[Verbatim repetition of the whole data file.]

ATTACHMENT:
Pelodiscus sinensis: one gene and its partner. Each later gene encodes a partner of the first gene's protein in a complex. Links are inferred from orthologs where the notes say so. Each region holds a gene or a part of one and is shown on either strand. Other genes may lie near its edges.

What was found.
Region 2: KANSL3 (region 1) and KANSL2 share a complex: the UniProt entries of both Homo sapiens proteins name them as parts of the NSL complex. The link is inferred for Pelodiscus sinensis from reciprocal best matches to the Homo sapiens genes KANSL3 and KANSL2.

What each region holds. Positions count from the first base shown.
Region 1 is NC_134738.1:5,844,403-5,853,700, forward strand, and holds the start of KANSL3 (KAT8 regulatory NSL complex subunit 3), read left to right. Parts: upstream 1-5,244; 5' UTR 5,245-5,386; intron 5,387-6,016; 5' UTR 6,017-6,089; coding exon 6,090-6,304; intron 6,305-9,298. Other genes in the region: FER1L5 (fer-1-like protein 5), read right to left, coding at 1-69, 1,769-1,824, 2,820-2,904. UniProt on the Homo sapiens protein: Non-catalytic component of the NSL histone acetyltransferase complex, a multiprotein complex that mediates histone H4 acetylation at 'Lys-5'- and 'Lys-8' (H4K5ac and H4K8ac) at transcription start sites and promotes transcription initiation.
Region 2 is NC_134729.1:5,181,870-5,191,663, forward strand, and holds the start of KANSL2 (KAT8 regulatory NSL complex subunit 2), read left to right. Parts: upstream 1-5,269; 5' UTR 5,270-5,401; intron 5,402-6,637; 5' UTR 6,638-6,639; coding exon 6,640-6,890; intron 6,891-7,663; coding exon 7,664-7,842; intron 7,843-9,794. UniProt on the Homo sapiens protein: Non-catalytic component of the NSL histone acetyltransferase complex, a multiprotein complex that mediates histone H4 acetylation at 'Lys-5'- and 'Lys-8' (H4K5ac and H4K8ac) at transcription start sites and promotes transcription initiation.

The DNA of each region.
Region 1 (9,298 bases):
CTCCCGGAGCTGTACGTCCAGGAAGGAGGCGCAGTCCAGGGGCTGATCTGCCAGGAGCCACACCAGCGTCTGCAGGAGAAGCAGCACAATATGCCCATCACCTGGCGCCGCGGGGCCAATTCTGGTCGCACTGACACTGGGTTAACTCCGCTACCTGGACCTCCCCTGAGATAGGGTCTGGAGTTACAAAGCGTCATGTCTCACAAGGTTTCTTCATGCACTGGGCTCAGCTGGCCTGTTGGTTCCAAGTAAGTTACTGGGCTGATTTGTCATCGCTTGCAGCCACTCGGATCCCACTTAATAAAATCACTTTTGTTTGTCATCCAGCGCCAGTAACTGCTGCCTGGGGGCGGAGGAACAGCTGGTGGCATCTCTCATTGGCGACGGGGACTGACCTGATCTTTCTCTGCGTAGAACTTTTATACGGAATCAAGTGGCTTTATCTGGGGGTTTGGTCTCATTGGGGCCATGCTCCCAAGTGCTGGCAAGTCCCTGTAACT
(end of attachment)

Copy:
Pelodiscus sinensis: one gene and its partner. Each later gene encodes a partner of the first gene's protein in a complex. Links are inferred from orthologs where the notes say so. Each region holds a gene or a part of one and is shown on either strand. Other genes may lie near its edges.

What was found.
Region 2: KANSL3 (region 1) and KANSL2 share a complex: the UniProt entries of both Homo sapiens proteins name them as parts of the NSL complex. The link is inferred for Pelodiscus sinensis from reciprocal best matches to the Homo sapiens genes KANSL3 and KANSL2.

What each region holds. Positions count from the first base shown.
Region 1 is NC_134738.1:5,844,403-5,853,700, forward strand, and holds the start of KANSL3 (KAT8 regulatory NSL complex subunit 3), read left to right. Parts: upstream 1-5,244; 5' UTR 5,245-5,386; intron 5,387-6,016; 5' UTR 6,017-6,089; coding exon 6,090-6,304; intron 6,305-9,298. Other genes in the region: FER1L5 (fer-1-like protein 5), read right to left, coding at 1-69, 1,769-1,824, 2,820-2,904. UniProt on the Homo sapiens protein: Non-catalytic component of the NSL histone acetyltransferase complex, a multiprotein complex that mediates histone H4 acetylation at 'Lys-5'- and 'Lys-8' (H4K5ac and H4K8ac) at transcription start sites and promotes transcription initiation.
Region 2 is NC_134729.1:5,181,870-5,191,663, forward strand, and holds the start of KANSL2 (KAT8 regulatory NSL complex subunit 2), read left to right. Parts: upstream 1-5,269; 5' UTR 5,270-5,401; intron 5,402-6,637; 5' UTR 6,638-6,639; coding exon 6,640-6,890; intron 6,891-7,663; coding exon 7,664-7,842; intron 7,843-9,794. UniProt on the Homo sapiens protein: Non-catalytic component of the NSL histone acetyltransferase complex, a multiprotein complex that mediates histone H4 acetylation at 'Lys-5'- and 'Lys-8' (H4K5ac and H4K8ac) at transcription start sites and promotes transcription initiation.

The DNA of each region.
Region 1 (9,298 bases):
CTCCCGGAGCTGTACGTCCAGGAAGGAGGCGCAGTCCAGGGGCTGATCTGCCAGGAGCCACACCAGCGTCTGCAGGAGAAGCAGCACAATATGCCCATCACCTGGCGCCGCGGGGCCAATTCTGGTCGCACTGACACTGGGTTAACTCCGCTACCTGGACCTCCCCTGAGATAGGGTCTGGAGTTACAAAGCGTCATGTCTCACAAGGTTTCTTCATGCACTGGGCTCAGCTGGCCTGTTGGTTCCAAGTAAGTTACTGGGCTGATTTGTCATCGCTTGCAGCCACTCGGATCCCACTTAATAAAATCACTTTTGTTTGTCATCCAGCGCCAGTAACTGCTGCCTGGGGGCGGAGGAACAGCTGGTGGCATCTCTCATTGGCGACGGGGACTGACCTGATCTTTCTCTGCGTAGAACTTTTATACGGAATCAAGTGGCTTTATCTGGGGGTTTGGTCTCATTGGGGCCATGCTCCCAAGTGCTGGCAAGTCCCTGTAACT